A lot or a little?
The parents' guide to what's in this game.
What parents need to know
Parents need to know that Pony Island is a downloadable puzzler about a children's video game that has been hacked, seemingly, by Satan himself. There are no religious overtones; Satan is used as a stand-in for a general big bad guy. The story itself unravels in a surprising and unexpected way you wouldn't glean from the screenshots with which the game markets itself, but it makes good on the coy promise that "it is not a game about ponies." Expect a heavy drone in the background to accompany you while you pick at and poke apart what's made this arcade machine go awry. You do that via quick bursts of levels and puzzles that pay homage to and parody general video-game logic and, indeed, spend more time poking around on icons and hacking than you do with ponies. It sounds strange, and that's because it is.
- Parents say
- Kids say
What's it about?
PONY ISLAND doesn't have a great big epic narrative but rather a central mystery: Why is this arcade machine seemingly haunted and possessed? Rather than go all over on huge, huge quests to investigate, you plant yourself in front of the console, clicking, poking, and prodding to figure out what's going on. After your first run through Pony Island -- a simplistic platformer -- the machine starts to sputter and act bizarrely. Rising from the glitches are two voices; one seems to want to help you escape the machine's wrath. The other belongs to Satan, who wants to trap you in the game forever. It's all heightened for maximum comedic effect because, obviously, you're not trapped at all: You see your hands extend to pluck tickets from the machine every time you accomplish something particularly difficult. Or are those hands an illusion and you are, in fact, trapped? You'll figure this all out, plus what's going on, by the game's end.
Is it any good?
This is an extremely weird, charming, funny game. It's funny because it plays around with your expectations of what a game can do, and it subverts your expectations and familiarity with what games are supposed to do. It's like a mini-game collection on a clothesline: Together, they all tell a bigger story while zooming around the narrative rather than dishing out short distractions for amusement's sake alone. The least fun mini-games involve a flowing current through a series of basic computer commands represented by arrow icons. The goal with those games are to shuffle the arrows into an order that guides a key icon to a lock icon. This gets harder when you have to pay closer attention to the logic, such as when a certain variable must be above or below a certain number, which in turn can only be manipulated by creating carefully managed loops throughout the greater circuit. If that sounds a little confusing, that's because it is.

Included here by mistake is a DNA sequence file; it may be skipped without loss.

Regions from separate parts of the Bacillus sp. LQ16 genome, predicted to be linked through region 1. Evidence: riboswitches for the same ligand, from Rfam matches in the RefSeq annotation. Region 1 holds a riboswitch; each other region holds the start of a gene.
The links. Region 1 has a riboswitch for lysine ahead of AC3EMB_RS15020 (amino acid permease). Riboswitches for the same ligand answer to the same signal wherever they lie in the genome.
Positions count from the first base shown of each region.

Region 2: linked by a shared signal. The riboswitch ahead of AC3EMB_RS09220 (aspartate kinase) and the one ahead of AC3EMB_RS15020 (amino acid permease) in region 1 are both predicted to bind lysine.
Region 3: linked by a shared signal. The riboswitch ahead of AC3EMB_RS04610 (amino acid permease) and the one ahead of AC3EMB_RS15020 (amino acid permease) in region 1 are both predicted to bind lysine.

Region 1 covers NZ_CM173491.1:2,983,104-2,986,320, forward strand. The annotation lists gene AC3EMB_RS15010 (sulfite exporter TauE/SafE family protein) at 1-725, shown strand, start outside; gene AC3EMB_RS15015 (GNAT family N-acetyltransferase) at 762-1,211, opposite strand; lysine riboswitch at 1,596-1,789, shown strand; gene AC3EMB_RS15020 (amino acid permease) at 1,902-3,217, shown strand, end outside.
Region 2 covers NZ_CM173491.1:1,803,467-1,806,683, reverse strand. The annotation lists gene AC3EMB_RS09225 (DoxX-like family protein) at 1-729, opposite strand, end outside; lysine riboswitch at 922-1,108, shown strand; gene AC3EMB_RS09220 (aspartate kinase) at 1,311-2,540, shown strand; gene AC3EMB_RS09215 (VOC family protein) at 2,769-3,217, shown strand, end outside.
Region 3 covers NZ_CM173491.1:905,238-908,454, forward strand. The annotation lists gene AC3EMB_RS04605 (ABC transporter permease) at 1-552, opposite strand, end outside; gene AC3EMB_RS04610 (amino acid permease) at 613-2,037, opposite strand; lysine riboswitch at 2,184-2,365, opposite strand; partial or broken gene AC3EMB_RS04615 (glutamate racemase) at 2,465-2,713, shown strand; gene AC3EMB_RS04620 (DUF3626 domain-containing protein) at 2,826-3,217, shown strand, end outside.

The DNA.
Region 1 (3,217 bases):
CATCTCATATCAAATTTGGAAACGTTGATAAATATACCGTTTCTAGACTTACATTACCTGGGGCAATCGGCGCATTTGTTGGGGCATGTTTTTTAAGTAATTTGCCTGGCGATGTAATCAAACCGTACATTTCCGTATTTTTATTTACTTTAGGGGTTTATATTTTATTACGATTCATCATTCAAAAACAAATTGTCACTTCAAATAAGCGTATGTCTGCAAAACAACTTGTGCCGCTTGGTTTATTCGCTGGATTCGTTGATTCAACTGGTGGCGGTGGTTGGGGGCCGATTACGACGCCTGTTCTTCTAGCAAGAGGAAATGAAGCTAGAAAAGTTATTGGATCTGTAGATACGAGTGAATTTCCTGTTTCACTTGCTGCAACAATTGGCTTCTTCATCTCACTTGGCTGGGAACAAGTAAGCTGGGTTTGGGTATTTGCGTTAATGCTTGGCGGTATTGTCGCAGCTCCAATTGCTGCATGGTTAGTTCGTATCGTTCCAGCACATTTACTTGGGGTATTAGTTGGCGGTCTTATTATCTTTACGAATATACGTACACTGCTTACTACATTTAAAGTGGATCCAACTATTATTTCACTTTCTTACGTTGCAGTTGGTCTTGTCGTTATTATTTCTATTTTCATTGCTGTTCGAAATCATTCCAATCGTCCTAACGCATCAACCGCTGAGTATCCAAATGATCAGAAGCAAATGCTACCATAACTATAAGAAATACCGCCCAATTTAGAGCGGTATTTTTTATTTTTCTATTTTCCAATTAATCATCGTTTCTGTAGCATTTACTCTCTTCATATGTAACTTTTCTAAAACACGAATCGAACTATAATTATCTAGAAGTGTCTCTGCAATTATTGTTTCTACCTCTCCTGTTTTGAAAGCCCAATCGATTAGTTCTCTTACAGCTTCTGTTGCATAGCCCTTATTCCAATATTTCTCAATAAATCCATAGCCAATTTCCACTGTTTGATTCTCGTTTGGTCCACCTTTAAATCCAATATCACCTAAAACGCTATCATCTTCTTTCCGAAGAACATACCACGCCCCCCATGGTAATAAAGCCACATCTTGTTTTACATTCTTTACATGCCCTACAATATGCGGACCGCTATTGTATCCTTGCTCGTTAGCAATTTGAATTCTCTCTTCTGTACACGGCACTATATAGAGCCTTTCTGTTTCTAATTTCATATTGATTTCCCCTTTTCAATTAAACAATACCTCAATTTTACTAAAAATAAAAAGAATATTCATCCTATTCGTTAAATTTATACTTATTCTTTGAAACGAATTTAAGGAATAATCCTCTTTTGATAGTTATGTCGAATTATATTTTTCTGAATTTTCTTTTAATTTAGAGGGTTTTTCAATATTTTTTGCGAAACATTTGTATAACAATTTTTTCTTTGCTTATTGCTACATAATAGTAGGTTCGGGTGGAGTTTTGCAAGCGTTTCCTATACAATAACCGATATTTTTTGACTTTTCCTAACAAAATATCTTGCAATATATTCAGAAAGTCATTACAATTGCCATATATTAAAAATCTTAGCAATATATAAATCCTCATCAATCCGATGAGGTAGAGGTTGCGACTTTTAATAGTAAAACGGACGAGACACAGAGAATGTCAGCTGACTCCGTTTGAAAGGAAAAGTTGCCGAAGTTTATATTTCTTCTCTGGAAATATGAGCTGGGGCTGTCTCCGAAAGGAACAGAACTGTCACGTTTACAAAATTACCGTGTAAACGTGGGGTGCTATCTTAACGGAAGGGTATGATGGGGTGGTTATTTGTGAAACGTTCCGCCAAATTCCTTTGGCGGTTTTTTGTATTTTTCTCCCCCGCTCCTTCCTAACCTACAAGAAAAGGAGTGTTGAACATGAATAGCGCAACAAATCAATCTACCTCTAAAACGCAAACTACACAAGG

Though it's intended to create a more cerebral type of action in the game, it also slows down the stranger and more interesting interactions that take place here. Pony Island shines when you find yourself instant-messaging with the devil and your in-game friend simultaneously, playing ridiculous action levels (you can unlock wings and lasers for the pony), and simply uncovering the many quirks in this self-aware machine. It's weird. It's charming. It's funny. It's Pony Island.
Talk to your kids about ...
Families can talk about how we personify objects or things but don't really think of them as having personalities or desires all their own. Why is that? Where are those separations?
Why do things such as technology and machines break down and eventually die or become obsolete? If something could be built to last forever, should it? Why, or why not?
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